Like the Romans first laying eyes on the Colosseum. Like the immigrants first spotting the Statue of Liberty. Like Wade Phillips first stumbling upon the buttermilk 'n' biscuits buffet.
Yes, in fact, that is a tent in my sports britches.
The structure is only half-finished and it's already the biggest, baddest stadium on the planet. You can see the thing for miles, rising from the wasteland formerly known as the Arlington intersection of Collins and Randol Mill roads. It dwarfs the landscape, reducing the city's once garish landmarks into subtle accessories.
With Jonestown hovering in the background, the loop-de-loops of Six Flags' Shock Wave appear little more than earrings on a giant. The Rangers' Ballpark looks like a fleck of dust on the wing of a gnat resting on the ass of a rhinoceros. And just think, at one point we were all intimidated by that orange oil derrick observation tower.
Appropriately, the construction entrance to sports' Taj Mahal is Chapel Street. One billion dollars. 100,000 seats. Countless oohs. Unfathomable aahs. When it opens in the summer of 2009 it'll be fit not for a consolation scrimmage between middle-of-the-packers from the Southeastern and Big 12 Conferences, but rather mega-event showdowns to decide the champions of college and pro football. It will host Super Bowl XLV in 2012, a Final Four, a political convention, a religious revival and maybe even Hannah Montana's "Look, I Got My Boobies!" tour.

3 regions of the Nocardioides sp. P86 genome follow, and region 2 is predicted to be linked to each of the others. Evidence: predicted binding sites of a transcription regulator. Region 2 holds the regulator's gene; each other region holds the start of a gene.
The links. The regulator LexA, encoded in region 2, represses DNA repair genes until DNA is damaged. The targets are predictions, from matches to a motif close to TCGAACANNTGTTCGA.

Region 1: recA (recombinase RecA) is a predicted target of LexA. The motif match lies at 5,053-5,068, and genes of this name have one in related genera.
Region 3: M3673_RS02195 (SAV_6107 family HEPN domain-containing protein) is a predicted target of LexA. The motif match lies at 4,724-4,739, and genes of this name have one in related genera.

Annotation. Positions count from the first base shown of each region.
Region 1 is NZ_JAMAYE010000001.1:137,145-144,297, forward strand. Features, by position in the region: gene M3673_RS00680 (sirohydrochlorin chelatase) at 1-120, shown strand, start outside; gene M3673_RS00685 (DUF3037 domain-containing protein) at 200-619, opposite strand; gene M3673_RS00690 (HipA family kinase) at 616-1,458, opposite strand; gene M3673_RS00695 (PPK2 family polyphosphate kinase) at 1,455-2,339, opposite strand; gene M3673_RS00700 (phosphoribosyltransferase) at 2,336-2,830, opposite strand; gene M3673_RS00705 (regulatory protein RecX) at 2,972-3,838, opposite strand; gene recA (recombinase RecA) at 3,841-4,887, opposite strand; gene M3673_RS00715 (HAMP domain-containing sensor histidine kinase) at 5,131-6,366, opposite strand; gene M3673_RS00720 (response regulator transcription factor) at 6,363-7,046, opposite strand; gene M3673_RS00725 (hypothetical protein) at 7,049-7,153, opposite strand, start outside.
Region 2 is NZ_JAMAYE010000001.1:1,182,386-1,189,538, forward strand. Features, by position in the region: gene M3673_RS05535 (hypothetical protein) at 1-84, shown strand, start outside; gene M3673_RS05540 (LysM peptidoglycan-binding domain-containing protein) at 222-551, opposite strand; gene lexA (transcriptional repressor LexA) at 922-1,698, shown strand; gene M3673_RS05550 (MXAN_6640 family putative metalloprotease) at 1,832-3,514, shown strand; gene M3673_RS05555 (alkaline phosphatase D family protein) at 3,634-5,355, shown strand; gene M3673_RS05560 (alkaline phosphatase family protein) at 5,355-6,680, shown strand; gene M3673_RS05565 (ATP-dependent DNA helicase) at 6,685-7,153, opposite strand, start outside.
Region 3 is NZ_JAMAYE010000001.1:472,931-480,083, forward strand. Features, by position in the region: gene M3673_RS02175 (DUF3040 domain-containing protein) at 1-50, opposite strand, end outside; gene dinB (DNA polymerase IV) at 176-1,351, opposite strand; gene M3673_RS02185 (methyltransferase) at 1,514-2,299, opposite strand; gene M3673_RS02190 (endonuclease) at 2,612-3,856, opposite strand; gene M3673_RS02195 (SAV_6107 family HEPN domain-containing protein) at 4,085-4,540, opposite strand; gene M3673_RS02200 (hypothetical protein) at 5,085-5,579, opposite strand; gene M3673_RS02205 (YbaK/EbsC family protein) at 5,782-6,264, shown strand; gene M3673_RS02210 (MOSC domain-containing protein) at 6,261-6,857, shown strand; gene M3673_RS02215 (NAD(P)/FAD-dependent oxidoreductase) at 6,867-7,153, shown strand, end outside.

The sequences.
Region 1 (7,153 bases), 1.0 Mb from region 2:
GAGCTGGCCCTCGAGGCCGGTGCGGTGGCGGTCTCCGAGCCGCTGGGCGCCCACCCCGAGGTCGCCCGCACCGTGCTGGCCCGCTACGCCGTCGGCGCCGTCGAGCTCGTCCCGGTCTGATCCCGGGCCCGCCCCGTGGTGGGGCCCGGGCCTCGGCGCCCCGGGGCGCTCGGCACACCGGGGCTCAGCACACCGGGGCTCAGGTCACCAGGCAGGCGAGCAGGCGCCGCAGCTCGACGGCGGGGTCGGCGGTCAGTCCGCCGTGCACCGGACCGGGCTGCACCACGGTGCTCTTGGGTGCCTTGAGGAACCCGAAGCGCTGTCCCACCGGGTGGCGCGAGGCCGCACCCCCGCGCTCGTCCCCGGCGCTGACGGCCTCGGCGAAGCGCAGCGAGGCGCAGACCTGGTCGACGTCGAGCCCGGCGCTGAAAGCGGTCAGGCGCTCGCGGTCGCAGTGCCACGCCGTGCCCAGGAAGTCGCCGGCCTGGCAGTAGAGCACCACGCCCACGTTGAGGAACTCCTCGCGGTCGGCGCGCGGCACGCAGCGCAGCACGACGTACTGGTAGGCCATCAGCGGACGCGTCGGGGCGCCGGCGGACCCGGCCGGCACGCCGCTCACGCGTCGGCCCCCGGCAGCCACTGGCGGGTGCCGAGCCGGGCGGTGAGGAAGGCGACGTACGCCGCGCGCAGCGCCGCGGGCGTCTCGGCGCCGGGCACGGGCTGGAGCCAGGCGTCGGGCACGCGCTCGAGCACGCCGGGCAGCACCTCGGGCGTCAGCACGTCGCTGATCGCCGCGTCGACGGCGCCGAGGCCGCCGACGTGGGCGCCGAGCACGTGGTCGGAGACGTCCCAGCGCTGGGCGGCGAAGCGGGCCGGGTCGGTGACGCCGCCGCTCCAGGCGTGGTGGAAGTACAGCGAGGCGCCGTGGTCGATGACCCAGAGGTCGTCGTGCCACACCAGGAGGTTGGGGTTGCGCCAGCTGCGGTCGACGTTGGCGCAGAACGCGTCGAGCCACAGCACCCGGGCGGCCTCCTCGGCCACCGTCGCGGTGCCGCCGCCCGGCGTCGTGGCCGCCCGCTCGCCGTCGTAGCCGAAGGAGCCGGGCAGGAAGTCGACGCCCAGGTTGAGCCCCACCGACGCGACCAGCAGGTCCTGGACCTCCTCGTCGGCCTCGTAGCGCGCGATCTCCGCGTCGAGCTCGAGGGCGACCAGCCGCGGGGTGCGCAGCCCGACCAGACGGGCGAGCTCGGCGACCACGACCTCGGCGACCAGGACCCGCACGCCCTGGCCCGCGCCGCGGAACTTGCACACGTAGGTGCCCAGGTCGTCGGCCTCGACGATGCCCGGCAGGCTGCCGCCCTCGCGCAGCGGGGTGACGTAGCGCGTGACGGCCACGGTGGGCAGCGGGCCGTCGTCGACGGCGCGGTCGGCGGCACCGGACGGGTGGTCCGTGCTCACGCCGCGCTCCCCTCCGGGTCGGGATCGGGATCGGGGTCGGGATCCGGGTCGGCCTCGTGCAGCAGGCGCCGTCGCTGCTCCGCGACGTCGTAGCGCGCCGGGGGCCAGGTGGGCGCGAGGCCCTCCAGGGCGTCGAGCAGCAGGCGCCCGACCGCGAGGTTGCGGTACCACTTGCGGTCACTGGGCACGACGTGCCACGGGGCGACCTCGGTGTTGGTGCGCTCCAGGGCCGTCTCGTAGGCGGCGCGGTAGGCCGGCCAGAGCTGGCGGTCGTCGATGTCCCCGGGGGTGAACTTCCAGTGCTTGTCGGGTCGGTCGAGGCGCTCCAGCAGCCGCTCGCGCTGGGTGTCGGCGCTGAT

Like it or not, the new stadium will be our area's most important new building since DFW Airport opened in 1974.
But for now, it looks like that time travel thingamajiggy Jodie Foster creamed her panties over in Contact. There are seven giant cranes at work. The two mammoth arch trusses—the anchors of the world's largest column-free room—are 75 percent installed. Sorry, St. Louis, but your arch is suddenly about as impressive as a croquet wicket.
(Early guess on the joint's name: Jerry Jones Field at Texas Stadium brought to you by Miller Lite, Ford, Southwest Airlines and the ghost of Tom Landry.)
And, sure, with Cowboys prices escalating about 150 percent, the $90 Cotton Bowl ticket will be history. But, trust me, Fare Park will mute your yearning for Fair Park. Tradition and loyalty be damned, you wouldn't stay married to Bea Arthur if Jessica Alba came texting. So stop your whining and ignite your dreaming.
Standing in the west end zone, you can see through the stadium out toward Johnson Creek, future home of Rangers owner Tom Hicks' Glory Park development of hotels, restaurants and really crappy baseball. You can clearly spot Jones' suite on the second "Ring of Honor" level on the south side's 50-yard line. There's the Cowboys locker room in the southwest corner. The press box is way up there where the "Think Safety" banners flap in the wind. And right there, where that bulldozer is moving dirt, that's the end zone where safety Roy Williams will lose his receiver but somehow find his way to the Pro Bowl.
It's 315 feet from floor to ceiling, big enough to house almost three Texas Stadiums. There'll be padded seats and a retractable glass roof with the beloved hole in the middle and an enormous center-hung scoreboard and a special Cotton Bowl Hall of Fame wing and...
Just one more year.